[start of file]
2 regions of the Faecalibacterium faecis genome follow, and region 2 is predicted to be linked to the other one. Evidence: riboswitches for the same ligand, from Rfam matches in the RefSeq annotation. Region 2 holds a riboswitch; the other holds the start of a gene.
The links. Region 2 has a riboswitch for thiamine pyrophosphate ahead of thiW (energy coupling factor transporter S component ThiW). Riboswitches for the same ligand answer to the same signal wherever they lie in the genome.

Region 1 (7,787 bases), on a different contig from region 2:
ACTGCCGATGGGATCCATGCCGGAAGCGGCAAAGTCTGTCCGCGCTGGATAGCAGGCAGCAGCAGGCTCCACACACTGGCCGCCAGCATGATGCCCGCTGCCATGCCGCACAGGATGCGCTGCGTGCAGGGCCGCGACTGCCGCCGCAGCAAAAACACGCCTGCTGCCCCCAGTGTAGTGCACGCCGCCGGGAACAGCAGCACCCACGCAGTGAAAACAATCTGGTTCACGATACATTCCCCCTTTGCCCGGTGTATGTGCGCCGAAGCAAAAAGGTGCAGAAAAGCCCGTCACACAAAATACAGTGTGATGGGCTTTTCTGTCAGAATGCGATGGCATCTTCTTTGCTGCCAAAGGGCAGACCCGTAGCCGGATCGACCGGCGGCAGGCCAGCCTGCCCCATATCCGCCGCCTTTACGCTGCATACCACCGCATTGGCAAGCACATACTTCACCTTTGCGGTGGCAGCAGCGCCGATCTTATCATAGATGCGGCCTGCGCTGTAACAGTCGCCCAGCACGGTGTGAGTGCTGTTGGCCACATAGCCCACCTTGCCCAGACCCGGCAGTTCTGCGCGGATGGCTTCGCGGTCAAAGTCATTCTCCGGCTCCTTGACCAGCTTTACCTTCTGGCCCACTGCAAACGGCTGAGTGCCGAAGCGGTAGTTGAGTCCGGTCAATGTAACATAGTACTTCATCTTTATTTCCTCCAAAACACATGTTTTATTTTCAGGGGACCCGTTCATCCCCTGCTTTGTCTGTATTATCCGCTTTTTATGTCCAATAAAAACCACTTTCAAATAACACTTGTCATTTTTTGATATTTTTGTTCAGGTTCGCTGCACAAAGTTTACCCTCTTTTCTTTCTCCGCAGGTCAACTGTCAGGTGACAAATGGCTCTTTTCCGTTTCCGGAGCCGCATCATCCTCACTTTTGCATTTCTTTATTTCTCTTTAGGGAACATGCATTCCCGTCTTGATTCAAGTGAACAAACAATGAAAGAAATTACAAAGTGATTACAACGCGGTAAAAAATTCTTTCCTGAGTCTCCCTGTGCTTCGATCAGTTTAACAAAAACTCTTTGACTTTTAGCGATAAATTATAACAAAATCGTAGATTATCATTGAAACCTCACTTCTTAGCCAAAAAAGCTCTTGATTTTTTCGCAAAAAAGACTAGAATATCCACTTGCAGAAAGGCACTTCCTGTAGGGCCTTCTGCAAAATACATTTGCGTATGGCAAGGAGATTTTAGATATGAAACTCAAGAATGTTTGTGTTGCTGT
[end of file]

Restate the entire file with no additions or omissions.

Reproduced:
2 regions of the Faecalibacterium faecis genome follow, and region 2 is predicted to be linked to the other one. Evidence: riboswitches for the same ligand, from Rfam matches in the RefSeq annotation. Region 2 holds a riboswitch; the other holds the start of a gene.
The links. Region 2 has a riboswitch for thiamine pyrophosphate ahead of thiW (energy coupling factor transporter S component ThiW). Riboswitches for the same ligand answer to the same signal wherever they lie in the genome.

Region 1 (7,787 bases), on a different contig from region 2:
ACTGCCGATGGGATCCATGCCGGAAGCGGCAAAGTCTGTCCGCGCTGGATAGCAGGCAGCAGCAGGCTCCACACACTGGCCGCCAGCATGATGCCCGCTGCCATGCCGCACAGGATGCGCTGCGTGCAGGGCCGCGACTGCCGCCGCAGCAAAAACACGCCTGCTGCCCCCAGTGTAGTGCACGCCGCCGGGAACAGCAGCACCCACGCAGTGAAAACAATCTGGTTCACGATACATTCCCCCTTTGCCCGGTGTATGTGCGCCGAAGCAAAAAGGTGCAGAAAAGCCCGTCACACAAAATACAGTGTGATGGGCTTTTCTGTCAGAATGCGATGGCATCTTCTTTGCTGCCAAAGGGCAGACCCGTAGCCGGATCGACCGGCGGCAGGCCAGCCTGCCCCATATCCGCCGCCTTTACGCTGCATACCACCGCATTGGCAAGCACATACTTCACCTTTGCGGTGGCAGCAGCGCCGATCTTATCATAGATGCGGCCTGCGCTGTAACAGTCGCCCAGCACGGTGTGAGTGCTGTTGGCCACATAGCCCACCTTGCCCAGACCCGGCAGTTCTGCGCGGATGGCTTCGCGGTCAAAGTCATTCTCCGGCTCCTTGACCAGCTTTACCTTCTGGCCCACTGCAAACGGCTGAGTGCCGAAGCGGTAGTTGAGTCCGGTCAATGTAACATAGTACTTCATCTTTATTTCCTCCAAAACACATGTTTTATTTTCAGGGGACCCGTTCATCCCCTGCTTTGTCTGTATTATCCGCTTTTTATGTCCAATAAAAACCACTTTCAAATAACACTTGTCATTTTTTGATATTTTTGTTCAGGTTCGCTGCACAAAGTTTACCCTCTTTTCTTTCTCCGCAGGTCAACTGTCAGGTGACAAATGGCTCTTTTCCGTTTCCGGAGCCGCATCATCCTCACTTTTGCATTTCTTTATTTCTCTTTAGGGAACATGCATTCCCGTCTTGATTCAAGTGAACAAACAATGAAAGAAATTACAAAGTGATTACAACGCGGTAAAAAATTCTTTCCTGAGTCTCCCTGTGCTTCGATCAGTTTAACAAAAACTCTTTGACTTTTAGCGATAAATTATAACAAAATCGTAGATTATCATTGAAACCTCACTTCTTAGCCAAAAAAGCTCTTGATTTTTTCGCAAAAAAGACTAGAATATCCACTTGCAGAAAGGCACTTCCTGTAGGGCCTTCTGCAAAATACATTTGCGTATGGCAAGGAGATTTTAGATATGAAACTCAAGAATGTTTGTGTTGCTGT